Company car tax – Why it might pay to go electric
8 July 2020
For owners of small businesses, taking out a company car is often a false economy – often creating more personal tax liability than it saves on the company’s corporation tax bill.
A company car is treated as a ‘Benefit in Kind’, and therefore Income tax is charged to reflect the monetary value of the perk. The monetary value is based on how environmentally friendly your vehicle is, the greener the vehicle the cheaper the tax.
In the past it has been beneficial to buy the car in your personal name and claim mileage allowance from the company instead. A rapid rise in hybrid and fully electric cars is now changing this advice.
Due to their lower emissions, hybrid and electric company cars are taxed at a reduced Benefit In Kind rate (Bik rate) – a move designed to encourage drivers to choose cars that produce lower levels of CO2 and NOx.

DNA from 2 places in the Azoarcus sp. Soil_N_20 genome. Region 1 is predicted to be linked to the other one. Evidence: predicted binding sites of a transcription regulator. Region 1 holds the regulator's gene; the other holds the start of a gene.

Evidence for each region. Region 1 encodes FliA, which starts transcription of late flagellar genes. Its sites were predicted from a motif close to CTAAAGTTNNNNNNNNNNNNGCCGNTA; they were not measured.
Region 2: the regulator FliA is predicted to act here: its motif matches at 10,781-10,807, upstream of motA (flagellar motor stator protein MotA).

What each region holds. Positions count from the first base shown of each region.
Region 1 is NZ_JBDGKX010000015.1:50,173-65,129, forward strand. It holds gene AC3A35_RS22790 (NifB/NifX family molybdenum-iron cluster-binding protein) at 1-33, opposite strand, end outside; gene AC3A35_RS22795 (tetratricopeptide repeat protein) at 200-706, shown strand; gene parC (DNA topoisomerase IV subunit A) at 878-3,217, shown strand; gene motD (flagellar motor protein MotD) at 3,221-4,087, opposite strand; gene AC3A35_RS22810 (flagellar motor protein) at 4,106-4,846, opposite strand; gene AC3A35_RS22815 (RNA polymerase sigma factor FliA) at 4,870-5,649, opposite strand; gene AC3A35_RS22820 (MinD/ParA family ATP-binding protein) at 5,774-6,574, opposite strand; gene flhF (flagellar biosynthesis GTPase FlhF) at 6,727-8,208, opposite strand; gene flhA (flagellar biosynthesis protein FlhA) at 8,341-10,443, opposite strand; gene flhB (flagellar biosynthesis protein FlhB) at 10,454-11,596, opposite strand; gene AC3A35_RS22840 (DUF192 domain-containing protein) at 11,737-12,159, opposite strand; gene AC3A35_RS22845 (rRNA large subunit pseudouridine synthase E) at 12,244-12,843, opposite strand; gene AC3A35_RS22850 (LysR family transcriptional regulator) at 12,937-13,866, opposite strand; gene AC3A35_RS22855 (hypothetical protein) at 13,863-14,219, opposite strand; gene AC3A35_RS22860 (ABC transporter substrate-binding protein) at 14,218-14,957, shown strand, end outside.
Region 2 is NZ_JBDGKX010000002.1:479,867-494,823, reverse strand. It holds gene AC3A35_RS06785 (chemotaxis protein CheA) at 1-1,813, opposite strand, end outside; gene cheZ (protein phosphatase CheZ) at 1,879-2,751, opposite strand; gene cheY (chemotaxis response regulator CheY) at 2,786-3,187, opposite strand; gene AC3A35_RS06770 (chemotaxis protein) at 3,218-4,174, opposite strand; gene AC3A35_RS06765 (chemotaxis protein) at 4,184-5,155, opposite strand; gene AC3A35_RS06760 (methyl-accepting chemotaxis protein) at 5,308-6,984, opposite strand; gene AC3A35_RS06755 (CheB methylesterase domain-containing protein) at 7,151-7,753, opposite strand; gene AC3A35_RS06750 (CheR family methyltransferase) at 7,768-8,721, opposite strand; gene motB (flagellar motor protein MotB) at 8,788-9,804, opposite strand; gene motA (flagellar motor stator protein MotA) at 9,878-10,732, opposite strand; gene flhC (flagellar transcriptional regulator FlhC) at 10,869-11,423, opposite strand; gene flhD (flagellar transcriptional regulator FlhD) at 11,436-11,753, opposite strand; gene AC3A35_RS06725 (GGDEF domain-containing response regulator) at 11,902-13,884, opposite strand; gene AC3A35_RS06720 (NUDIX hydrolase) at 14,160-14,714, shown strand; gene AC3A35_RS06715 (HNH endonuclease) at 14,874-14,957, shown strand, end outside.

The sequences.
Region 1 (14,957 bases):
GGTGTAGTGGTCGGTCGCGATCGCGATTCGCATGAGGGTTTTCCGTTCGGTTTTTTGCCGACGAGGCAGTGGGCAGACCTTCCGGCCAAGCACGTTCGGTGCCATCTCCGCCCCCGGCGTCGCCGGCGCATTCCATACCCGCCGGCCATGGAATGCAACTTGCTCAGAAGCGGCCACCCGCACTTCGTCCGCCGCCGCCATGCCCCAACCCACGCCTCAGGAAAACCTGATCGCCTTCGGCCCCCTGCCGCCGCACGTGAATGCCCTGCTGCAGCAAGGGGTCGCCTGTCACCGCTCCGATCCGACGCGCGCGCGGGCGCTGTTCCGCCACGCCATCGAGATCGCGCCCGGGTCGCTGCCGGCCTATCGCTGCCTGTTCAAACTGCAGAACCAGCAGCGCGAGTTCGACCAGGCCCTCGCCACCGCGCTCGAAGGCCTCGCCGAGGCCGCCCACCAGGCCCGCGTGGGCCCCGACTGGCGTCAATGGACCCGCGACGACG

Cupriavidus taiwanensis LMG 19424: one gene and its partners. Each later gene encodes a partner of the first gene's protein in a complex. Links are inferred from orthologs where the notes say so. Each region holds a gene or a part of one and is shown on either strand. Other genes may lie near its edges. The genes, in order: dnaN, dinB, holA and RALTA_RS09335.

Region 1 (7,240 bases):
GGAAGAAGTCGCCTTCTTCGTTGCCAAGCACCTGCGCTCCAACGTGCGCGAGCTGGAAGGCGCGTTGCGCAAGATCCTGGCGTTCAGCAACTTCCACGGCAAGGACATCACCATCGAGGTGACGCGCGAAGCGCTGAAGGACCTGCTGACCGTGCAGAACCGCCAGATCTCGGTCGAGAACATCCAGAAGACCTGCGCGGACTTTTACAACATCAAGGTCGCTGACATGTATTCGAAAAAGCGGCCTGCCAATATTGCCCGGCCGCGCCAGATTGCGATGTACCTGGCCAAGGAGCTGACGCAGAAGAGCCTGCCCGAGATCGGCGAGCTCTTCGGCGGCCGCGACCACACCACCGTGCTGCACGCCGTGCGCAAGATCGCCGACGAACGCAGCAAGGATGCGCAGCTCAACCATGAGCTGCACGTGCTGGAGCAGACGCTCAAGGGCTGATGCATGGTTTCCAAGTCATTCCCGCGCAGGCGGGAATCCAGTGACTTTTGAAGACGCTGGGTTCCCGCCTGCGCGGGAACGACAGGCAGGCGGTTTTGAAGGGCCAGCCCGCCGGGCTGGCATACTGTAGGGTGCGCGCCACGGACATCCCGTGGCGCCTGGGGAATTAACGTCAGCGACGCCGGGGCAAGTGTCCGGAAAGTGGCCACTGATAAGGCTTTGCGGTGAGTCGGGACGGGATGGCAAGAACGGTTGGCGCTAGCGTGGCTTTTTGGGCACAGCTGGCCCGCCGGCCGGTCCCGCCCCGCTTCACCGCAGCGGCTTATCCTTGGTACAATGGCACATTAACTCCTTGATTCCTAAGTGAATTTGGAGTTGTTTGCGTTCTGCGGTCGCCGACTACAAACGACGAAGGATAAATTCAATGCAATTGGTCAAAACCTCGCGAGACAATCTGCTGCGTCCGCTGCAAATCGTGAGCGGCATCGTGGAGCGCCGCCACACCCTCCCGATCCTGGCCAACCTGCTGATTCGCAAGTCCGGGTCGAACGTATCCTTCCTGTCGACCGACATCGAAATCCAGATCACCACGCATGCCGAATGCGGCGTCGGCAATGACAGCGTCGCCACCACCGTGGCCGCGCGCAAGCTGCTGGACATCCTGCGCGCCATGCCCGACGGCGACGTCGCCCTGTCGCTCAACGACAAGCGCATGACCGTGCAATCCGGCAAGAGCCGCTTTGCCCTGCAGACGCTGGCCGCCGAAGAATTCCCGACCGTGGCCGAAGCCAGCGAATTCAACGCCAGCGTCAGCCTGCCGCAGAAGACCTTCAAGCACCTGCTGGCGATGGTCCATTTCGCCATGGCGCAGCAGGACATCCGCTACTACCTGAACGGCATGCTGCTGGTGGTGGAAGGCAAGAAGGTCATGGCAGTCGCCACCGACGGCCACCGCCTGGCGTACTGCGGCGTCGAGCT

In this current tax year (2020-21), the cleanest vehicles on the market will carry a BiK rate of zero% – compared to 37% at the opposite end of the emissions scale.
Added to this, there is currently a 100% first-year allowance (FYA) available to all businesses purchasing ultra-low emission vehicles – effectively giving full tax relief on the cost of the car in the year of its purchase.
With these huge tax breaks for both business and driver, plus numerous other benefits of ‘going green’ (including reduced road tax, congestion charge exemption and a Plug-in Grant of up to £4,500), it’s not hard to see why small business owners should be steering towards an electric car.